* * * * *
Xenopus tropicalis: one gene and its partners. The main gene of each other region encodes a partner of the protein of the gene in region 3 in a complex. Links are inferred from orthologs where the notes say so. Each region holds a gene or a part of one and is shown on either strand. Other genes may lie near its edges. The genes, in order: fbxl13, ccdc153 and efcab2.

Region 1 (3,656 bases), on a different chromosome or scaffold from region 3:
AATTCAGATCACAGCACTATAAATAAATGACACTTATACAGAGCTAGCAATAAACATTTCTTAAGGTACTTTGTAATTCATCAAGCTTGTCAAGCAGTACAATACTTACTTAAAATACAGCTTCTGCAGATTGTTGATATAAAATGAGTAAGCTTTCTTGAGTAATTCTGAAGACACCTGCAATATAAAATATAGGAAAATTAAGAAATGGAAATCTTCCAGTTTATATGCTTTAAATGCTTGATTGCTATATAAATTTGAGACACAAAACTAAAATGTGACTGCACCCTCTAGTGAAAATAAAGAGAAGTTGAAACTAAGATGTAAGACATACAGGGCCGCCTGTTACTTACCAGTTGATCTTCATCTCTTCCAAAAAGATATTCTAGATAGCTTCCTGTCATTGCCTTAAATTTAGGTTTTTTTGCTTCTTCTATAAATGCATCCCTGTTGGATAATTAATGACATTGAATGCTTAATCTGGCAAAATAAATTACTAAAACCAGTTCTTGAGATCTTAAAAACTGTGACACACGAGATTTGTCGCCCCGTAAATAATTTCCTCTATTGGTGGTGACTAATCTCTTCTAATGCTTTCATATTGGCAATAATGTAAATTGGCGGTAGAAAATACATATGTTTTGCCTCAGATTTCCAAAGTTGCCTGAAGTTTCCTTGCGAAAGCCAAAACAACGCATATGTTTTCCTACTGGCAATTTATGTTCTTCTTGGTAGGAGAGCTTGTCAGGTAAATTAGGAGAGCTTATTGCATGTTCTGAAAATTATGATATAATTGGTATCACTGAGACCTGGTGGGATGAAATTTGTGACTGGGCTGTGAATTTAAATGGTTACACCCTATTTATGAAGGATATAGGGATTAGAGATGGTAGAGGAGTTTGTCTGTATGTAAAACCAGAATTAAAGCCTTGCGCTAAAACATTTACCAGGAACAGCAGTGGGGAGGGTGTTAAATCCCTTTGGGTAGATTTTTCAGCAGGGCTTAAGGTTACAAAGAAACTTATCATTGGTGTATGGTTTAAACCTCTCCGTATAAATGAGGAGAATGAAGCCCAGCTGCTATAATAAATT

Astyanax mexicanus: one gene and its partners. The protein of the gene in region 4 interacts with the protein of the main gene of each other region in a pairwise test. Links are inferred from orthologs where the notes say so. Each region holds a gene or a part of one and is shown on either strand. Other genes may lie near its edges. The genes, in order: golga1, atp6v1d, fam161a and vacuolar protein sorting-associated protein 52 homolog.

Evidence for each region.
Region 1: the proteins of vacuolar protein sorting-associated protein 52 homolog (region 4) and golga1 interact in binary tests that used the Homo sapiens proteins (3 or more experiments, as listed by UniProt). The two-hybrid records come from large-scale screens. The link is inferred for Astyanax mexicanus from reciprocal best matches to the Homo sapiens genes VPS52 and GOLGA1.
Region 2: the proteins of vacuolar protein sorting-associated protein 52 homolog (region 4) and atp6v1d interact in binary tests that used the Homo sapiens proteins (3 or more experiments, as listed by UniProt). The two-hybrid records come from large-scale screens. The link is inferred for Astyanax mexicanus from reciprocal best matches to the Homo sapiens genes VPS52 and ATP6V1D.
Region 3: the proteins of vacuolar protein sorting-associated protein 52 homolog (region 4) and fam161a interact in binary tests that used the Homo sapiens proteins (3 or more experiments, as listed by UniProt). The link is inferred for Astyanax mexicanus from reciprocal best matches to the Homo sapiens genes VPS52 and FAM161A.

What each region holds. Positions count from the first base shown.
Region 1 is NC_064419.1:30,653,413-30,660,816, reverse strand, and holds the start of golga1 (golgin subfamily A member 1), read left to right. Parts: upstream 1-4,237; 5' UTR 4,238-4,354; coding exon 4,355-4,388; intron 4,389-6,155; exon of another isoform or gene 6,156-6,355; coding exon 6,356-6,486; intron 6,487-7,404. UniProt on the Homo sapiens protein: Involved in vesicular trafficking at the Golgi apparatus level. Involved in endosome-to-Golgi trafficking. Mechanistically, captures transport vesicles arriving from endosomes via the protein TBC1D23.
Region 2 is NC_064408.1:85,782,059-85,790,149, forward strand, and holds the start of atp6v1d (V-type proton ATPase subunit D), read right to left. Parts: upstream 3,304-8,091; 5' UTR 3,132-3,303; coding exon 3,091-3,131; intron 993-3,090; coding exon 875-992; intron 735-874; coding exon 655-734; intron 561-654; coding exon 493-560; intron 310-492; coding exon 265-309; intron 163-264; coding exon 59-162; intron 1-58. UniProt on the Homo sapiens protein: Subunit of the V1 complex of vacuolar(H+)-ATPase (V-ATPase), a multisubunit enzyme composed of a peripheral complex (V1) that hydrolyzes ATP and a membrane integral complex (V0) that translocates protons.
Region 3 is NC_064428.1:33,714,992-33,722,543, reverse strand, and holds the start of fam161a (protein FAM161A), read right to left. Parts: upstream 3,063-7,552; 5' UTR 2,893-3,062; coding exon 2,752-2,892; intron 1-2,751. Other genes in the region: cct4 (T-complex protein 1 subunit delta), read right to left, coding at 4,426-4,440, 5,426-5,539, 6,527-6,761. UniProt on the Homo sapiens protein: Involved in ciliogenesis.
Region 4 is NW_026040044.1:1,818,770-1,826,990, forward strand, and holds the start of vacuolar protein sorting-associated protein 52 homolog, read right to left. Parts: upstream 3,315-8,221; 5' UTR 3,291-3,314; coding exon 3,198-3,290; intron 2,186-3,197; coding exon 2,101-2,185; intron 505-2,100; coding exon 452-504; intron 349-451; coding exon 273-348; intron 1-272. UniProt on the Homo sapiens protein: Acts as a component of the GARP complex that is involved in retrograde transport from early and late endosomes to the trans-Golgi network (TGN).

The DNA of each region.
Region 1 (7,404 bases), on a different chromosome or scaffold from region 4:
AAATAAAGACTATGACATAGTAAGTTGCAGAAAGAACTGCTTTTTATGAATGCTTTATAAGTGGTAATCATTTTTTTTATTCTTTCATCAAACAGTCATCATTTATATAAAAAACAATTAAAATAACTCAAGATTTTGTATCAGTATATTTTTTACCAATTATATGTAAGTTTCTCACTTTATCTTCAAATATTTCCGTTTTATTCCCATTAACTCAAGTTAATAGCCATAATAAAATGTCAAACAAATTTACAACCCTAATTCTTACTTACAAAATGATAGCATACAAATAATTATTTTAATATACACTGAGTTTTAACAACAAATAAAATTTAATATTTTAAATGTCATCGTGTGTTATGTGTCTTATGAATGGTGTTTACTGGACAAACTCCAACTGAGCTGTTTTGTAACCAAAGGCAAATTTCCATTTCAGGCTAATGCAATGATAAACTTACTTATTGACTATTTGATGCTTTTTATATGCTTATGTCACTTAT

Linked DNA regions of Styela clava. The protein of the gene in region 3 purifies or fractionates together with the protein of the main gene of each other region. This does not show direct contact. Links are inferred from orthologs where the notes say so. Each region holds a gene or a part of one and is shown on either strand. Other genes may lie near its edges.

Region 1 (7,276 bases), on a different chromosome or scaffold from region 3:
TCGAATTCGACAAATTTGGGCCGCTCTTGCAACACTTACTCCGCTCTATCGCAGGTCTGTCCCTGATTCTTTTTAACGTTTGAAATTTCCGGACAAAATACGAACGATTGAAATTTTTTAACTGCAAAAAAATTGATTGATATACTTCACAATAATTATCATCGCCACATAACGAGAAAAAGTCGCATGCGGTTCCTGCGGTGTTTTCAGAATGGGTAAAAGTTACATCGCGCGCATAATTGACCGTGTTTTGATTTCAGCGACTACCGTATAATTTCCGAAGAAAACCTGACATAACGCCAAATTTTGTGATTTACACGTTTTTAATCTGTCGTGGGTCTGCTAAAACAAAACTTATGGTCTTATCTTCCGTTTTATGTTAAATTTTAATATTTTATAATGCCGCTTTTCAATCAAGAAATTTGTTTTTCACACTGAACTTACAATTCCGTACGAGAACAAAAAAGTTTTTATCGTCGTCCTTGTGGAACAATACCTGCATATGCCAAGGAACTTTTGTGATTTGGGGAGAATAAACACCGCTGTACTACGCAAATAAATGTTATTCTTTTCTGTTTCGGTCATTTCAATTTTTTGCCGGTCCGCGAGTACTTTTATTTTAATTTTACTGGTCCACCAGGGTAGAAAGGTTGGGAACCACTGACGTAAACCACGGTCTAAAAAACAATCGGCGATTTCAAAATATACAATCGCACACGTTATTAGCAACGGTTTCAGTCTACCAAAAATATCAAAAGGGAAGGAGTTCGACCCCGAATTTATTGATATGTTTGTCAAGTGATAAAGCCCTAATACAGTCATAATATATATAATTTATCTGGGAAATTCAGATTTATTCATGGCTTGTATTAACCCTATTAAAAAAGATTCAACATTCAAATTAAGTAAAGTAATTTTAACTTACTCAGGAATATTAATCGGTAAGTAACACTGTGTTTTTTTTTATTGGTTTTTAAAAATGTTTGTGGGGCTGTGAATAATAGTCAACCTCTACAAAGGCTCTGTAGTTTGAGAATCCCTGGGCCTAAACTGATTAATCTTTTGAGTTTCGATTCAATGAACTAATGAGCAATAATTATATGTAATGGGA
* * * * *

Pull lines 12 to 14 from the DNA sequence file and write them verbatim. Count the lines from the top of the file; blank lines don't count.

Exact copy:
Region 3 is NC_064428.1:33,714,992-33,722,543, reverse strand, and holds the start of fam161a (protein FAM161A), read right to left. Parts: upstream 3,063-7,552; 5' UTR 2,893-3,062; coding exon 2,752-2,892; intron 1-2,751. Other genes in the region: cct4 (T-complex protein 1 subunit delta), read right to left, coding at 4,426-4,440, 5,426-5,539, 6,527-6,761. UniProt on the Homo sapiens protein: Involved in ciliogenesis.
Region 4 is NW_026040044.1:1,818,770-1,826,990, forward strand, and holds the start of vacuolar protein sorting-associated protein 52 homolog, read right to left. Parts: upstream 3,315-8,221; 5' UTR 3,291-3,314; coding exon 3,198-3,290; intron 2,186-3,197; coding exon 2,101-2,185; intron 505-2,100; coding exon 452-504; intron 349-451; coding exon 273-348; intron 1-272. UniProt on the Homo sapiens protein: Acts as a component of the GARP complex that is involved in retrograde transport from early and late endosomes to the trans-Golgi network (TGN).

The DNA of each region.